Stowaways Charged Over Altercation Aboard the Grande Tema

The Grande Tema (file image courtesy Hafen Hamburg)

By The Maritime Executive 01-02-2019 10:12:53

The four Nigerian stowaways who were arrested aboard the con/ro Grande Tema last month have been charged with affray for allegedly threatening the vessel's crew and attempting to take control of the ship. 

The Grande Tema's crew discovered the stowaways in mid-December as the vessel made her way from Nigeria to the port of Tilbury, UK. The master had the unauthorized passengers locked away in a cabin, and the crew provided them with food during the journey. However, on the morning of December 21, the four men broke out of their accommodations and allegedly threatened the crew with iron bars, demanding to be taken closer to shore. Grande Tema's 27 crewmembers locked themselves on the bridge to ensure their own security and alerted the authorities. They put the vessel into a holding pattern in the English Channel, just off Margate, while they awaited assistance.

That night, 14 hours after receiving the request, 25 Royal Navy Marines from the Special Boat Service's X Squadron abseiled onto the Grande Tema's deck from helicopters and arrested the stowaways. No one was injured as they regained control of the ship in a 25-minute operation.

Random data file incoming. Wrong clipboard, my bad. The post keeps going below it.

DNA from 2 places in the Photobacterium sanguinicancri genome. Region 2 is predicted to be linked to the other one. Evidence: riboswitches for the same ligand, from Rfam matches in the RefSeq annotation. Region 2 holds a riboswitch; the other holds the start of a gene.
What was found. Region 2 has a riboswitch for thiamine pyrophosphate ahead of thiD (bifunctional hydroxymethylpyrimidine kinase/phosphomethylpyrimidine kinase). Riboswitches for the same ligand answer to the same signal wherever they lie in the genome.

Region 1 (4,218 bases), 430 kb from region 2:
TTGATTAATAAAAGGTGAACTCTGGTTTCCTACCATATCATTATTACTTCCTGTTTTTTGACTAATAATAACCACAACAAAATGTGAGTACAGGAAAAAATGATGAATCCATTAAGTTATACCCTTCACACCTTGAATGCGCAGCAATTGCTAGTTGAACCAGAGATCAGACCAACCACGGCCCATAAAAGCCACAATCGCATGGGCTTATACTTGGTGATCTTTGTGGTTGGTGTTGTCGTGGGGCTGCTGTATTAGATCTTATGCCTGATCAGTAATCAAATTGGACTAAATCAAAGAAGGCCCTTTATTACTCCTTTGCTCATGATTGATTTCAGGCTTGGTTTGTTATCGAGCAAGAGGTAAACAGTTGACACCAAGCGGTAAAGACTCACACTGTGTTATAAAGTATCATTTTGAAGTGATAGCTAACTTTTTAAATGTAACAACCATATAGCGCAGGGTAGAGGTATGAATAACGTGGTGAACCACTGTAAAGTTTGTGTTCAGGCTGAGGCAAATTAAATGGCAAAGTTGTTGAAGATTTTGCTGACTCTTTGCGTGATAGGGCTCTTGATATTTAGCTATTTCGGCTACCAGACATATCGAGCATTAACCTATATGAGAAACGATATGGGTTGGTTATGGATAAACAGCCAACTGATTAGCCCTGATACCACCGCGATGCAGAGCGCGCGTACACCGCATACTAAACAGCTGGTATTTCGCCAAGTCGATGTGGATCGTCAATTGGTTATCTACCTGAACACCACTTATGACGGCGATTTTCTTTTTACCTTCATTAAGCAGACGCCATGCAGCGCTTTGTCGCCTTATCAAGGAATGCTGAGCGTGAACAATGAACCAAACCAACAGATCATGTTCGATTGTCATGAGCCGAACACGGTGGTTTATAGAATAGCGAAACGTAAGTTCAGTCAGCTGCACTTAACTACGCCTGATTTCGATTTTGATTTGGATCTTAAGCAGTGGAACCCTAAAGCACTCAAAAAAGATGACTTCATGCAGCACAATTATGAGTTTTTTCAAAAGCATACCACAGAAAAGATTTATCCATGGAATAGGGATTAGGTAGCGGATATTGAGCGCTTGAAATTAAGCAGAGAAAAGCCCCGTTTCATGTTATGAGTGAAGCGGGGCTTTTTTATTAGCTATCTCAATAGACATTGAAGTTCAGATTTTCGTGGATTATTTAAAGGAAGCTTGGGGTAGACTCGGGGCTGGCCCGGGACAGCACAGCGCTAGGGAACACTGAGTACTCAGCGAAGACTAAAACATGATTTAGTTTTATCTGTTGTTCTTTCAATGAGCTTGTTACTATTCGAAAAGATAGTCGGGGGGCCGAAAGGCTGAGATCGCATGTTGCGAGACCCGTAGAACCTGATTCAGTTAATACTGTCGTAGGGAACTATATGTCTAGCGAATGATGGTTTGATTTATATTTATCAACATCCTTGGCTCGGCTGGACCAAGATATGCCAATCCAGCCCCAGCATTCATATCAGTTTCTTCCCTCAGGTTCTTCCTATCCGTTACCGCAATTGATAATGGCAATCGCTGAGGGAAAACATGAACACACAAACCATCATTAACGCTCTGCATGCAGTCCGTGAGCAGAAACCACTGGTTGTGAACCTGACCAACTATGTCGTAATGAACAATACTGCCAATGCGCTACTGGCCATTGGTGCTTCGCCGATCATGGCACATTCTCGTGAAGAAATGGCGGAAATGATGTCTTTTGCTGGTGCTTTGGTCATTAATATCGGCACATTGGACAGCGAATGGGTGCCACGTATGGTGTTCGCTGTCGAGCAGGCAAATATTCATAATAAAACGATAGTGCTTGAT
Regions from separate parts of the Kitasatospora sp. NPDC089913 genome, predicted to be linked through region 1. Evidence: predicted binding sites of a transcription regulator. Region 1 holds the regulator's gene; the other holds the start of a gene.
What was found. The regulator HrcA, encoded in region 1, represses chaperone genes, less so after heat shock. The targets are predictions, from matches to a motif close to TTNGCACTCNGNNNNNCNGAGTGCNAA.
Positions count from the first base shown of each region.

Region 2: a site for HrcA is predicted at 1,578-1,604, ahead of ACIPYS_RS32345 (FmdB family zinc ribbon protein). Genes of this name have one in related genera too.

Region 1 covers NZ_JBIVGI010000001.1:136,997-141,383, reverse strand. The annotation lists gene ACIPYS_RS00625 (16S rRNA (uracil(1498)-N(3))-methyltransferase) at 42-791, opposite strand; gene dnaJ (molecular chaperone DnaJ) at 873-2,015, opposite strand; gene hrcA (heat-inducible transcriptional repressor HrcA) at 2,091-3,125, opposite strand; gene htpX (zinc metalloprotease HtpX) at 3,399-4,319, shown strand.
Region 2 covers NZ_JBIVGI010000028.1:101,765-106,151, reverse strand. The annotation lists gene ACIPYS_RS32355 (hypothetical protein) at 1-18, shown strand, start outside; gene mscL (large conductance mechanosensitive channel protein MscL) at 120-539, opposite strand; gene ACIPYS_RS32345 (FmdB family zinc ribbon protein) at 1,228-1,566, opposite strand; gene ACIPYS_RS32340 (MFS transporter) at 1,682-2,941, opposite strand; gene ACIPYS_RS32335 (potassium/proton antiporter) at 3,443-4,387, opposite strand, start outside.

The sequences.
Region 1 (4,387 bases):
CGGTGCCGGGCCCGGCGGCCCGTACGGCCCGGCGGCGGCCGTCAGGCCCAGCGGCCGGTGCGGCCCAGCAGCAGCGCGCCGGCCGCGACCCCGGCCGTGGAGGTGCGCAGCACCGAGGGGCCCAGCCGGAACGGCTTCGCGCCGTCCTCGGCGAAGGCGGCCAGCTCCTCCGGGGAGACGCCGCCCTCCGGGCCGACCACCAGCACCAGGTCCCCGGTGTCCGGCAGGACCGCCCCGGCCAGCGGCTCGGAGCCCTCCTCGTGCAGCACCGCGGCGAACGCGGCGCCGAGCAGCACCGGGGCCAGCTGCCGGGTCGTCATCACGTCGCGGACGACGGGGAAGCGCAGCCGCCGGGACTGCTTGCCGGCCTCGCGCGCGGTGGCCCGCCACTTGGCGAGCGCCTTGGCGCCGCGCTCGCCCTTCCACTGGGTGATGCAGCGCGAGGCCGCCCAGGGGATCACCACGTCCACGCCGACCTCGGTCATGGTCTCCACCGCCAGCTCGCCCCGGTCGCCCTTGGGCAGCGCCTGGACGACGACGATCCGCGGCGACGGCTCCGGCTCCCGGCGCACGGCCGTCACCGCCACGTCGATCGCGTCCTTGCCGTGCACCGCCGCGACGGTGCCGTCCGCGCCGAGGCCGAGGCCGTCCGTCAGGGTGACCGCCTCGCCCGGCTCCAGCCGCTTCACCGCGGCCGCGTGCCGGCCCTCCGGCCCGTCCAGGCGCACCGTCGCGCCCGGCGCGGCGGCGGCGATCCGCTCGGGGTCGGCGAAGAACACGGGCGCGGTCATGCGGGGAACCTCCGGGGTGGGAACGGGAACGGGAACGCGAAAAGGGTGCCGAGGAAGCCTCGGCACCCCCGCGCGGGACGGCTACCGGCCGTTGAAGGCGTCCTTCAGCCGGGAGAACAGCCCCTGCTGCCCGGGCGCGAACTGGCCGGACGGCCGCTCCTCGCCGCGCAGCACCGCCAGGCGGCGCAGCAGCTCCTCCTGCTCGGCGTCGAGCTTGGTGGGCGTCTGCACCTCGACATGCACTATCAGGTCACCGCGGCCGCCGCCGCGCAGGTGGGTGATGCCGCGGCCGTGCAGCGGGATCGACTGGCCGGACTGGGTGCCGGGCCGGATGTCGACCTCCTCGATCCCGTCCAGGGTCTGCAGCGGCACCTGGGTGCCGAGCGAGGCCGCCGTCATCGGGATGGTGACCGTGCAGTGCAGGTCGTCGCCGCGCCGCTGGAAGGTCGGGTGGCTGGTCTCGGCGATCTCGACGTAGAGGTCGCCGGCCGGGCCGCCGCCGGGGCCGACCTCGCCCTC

Essex Police oversaw the operation, and the agency said in a statement that the altercation was being treated as a safety-related incident, not an act of piracy. The four men are being held under the UK's Immigration Act.

The accused - named by UK authorities as Samuel Jolumi, 26, Ishola Sunday, 27, Toheeb Popoola, 26, and Joberto McGee, 20 - have been charged with affray, a UK offense consisting of using or threatening to use unlawful violence. The charge is often deployed after bar fights and soccer-match brawls, and it carries a maximum penalty of three years in prison. In a court hearing on New Years' Eve, the men did not enter pleas in response.

The lead prosecutor may also bring more serious charges under the UK's Aviation and Maritime Security Act, which contains stiffer penalties for offenses related to vessel safety. During the hearing, the prosecutor asked the court for a three week delay in order to allow for more preparations, asserting that the case may be "undercharged" relative to the severity of the alleged crime.